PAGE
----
If you have hearing loss, you might be wondering how the flight experience can accommodate you if you wear hearing aids.
In this article, we aim to answer some of the most common questions surrounding flying with hearing aids and provide tips for making your flight as stress free as possible.
Do You Have to Take Out Hearing Aids at Airport Security?
There is good news – you do not have to remove your hearing aids during security checks. The same goes for cochlear implants. You get to keep them on.
This applies to all types of hearing aids - Behind the ear (BTE), Completely in canal (CIC), In the ear (ITE), and many others.
However, if you wear hearing aids, be prepared for potential extra screening by the security team. To avoid any problems, carry your TSA Notification Card to show security.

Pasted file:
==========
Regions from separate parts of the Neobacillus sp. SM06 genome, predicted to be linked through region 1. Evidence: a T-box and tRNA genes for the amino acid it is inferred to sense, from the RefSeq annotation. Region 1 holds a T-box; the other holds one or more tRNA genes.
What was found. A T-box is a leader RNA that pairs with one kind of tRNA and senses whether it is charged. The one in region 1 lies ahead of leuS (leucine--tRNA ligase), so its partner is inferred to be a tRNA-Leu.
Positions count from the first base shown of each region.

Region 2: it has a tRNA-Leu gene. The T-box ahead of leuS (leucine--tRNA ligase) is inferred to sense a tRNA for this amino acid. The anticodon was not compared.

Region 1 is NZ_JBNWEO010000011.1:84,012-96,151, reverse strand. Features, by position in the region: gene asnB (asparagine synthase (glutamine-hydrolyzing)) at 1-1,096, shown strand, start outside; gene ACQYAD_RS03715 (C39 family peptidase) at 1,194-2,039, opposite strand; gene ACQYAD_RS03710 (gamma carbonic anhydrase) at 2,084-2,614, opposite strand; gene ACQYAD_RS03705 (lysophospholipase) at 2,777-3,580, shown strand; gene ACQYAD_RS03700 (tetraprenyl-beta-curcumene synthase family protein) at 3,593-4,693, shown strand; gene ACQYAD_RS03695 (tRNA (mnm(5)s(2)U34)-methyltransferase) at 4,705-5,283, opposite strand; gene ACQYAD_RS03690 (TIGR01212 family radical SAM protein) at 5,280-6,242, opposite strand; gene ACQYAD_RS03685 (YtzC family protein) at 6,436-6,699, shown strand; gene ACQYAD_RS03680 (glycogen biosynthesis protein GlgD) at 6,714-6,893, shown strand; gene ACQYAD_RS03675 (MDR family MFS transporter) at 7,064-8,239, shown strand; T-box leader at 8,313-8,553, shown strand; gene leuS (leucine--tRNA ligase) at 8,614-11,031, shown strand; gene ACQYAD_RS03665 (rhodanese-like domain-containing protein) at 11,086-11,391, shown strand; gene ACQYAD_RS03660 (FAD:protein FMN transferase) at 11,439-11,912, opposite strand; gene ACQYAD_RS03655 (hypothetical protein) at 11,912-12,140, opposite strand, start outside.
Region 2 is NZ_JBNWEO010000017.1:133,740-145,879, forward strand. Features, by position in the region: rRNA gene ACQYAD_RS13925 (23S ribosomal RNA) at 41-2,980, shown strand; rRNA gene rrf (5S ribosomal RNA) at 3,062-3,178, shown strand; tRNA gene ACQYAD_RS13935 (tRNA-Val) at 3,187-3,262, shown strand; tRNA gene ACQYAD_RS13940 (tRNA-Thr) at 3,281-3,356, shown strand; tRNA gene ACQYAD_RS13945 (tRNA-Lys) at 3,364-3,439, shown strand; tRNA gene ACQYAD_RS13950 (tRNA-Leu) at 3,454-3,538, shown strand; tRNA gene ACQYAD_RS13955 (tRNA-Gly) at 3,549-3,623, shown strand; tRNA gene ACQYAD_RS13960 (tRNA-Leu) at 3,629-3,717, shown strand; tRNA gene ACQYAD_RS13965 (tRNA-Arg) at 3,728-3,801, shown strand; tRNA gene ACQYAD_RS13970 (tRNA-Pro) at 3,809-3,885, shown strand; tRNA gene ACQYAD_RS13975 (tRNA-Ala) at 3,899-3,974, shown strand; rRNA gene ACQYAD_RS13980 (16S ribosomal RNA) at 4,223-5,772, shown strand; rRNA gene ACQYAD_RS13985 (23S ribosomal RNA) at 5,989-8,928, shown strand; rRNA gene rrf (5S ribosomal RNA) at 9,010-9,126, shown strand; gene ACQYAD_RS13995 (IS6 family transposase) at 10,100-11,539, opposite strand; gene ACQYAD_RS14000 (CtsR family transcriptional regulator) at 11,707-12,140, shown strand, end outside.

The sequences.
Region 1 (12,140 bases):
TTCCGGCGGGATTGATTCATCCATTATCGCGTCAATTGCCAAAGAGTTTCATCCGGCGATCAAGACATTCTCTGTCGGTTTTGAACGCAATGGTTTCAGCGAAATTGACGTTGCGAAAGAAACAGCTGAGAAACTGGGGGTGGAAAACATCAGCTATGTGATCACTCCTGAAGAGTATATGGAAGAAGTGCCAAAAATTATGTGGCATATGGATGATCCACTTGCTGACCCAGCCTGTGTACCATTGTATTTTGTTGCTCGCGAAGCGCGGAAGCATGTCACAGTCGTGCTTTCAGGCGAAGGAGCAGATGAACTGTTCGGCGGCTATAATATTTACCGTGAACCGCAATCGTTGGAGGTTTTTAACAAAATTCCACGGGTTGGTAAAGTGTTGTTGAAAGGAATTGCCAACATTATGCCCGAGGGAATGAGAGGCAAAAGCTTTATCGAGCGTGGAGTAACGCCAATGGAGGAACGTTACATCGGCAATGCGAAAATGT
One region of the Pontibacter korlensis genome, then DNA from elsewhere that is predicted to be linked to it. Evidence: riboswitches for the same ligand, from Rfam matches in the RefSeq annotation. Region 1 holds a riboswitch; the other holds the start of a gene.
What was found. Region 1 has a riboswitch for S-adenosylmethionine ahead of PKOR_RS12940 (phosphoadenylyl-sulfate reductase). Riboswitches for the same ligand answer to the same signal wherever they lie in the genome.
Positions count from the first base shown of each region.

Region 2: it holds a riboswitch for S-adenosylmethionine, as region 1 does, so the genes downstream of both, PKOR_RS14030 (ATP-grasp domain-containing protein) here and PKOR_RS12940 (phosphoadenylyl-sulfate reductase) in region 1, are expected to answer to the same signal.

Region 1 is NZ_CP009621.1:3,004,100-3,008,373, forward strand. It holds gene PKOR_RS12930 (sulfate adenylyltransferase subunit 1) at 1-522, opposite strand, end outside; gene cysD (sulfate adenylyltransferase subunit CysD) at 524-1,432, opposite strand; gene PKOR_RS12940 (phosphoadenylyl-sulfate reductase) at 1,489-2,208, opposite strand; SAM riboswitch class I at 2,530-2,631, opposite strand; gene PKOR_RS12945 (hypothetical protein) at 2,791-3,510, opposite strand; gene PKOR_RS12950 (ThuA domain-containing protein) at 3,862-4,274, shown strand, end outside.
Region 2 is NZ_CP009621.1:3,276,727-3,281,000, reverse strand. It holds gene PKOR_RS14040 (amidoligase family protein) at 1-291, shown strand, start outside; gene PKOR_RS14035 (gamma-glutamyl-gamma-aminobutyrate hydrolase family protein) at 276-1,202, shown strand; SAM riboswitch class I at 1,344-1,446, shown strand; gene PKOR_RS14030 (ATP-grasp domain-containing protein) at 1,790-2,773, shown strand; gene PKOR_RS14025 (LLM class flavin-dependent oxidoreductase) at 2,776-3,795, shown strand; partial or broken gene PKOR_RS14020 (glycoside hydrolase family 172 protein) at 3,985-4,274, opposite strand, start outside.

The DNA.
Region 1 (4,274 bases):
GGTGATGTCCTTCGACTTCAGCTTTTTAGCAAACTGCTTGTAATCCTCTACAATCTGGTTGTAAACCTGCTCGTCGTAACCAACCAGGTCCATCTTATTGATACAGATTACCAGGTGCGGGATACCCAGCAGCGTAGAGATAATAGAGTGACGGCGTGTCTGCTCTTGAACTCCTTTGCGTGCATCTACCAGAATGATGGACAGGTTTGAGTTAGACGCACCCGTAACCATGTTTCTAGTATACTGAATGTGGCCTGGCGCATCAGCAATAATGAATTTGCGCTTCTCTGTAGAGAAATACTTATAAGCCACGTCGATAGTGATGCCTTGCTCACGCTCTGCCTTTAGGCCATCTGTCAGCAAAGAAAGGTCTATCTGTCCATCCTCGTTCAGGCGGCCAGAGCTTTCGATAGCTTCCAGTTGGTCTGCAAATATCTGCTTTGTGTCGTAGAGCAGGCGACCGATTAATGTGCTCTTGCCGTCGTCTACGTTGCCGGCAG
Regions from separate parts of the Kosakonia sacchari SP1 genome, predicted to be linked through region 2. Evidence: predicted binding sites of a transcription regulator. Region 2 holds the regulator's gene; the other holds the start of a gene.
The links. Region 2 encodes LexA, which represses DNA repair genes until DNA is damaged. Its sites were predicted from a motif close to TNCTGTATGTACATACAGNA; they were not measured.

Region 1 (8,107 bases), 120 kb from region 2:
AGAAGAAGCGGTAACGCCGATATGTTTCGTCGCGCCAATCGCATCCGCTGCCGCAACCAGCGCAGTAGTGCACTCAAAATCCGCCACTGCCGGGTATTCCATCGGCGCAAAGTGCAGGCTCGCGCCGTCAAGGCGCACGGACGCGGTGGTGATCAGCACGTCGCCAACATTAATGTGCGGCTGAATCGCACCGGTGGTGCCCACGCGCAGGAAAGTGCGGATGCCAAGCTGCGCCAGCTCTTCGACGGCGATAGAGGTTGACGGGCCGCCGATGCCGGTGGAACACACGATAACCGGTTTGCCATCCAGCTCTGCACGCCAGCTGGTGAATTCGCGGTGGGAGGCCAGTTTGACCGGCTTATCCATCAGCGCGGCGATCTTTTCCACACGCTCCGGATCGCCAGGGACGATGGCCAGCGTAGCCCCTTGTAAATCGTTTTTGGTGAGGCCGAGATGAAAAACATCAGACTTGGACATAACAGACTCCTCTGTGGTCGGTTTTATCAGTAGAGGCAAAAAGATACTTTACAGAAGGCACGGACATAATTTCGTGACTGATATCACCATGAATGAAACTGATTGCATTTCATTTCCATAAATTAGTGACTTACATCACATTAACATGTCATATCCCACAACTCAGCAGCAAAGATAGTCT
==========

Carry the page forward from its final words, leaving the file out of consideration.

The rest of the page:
This screening is routine and involves no risk to you or your hearing aids or cochlear implant.
Can You Wear Hearing Aids on the Plane?
Yes, you can. They can be kept on during the entire flight. They don’t interfere with the plane's navigation or communication systems.
In fact, on your flight, your hearing aids can help you communicate better with the flight crew and other passengers.
Make sure to check the T-coil setting if your hearing aids have this feature. It can improve hearing in environments where there’s a lot of background noise, which is pretty much every single time you’re on a flight. Many airports have induction loop systems for hard-of-hearing travelers.
Problems People Have When Flying with Hearing Aids
Most problems that people experience when flying with hearing aids revolve around battery life and changes in air pressure.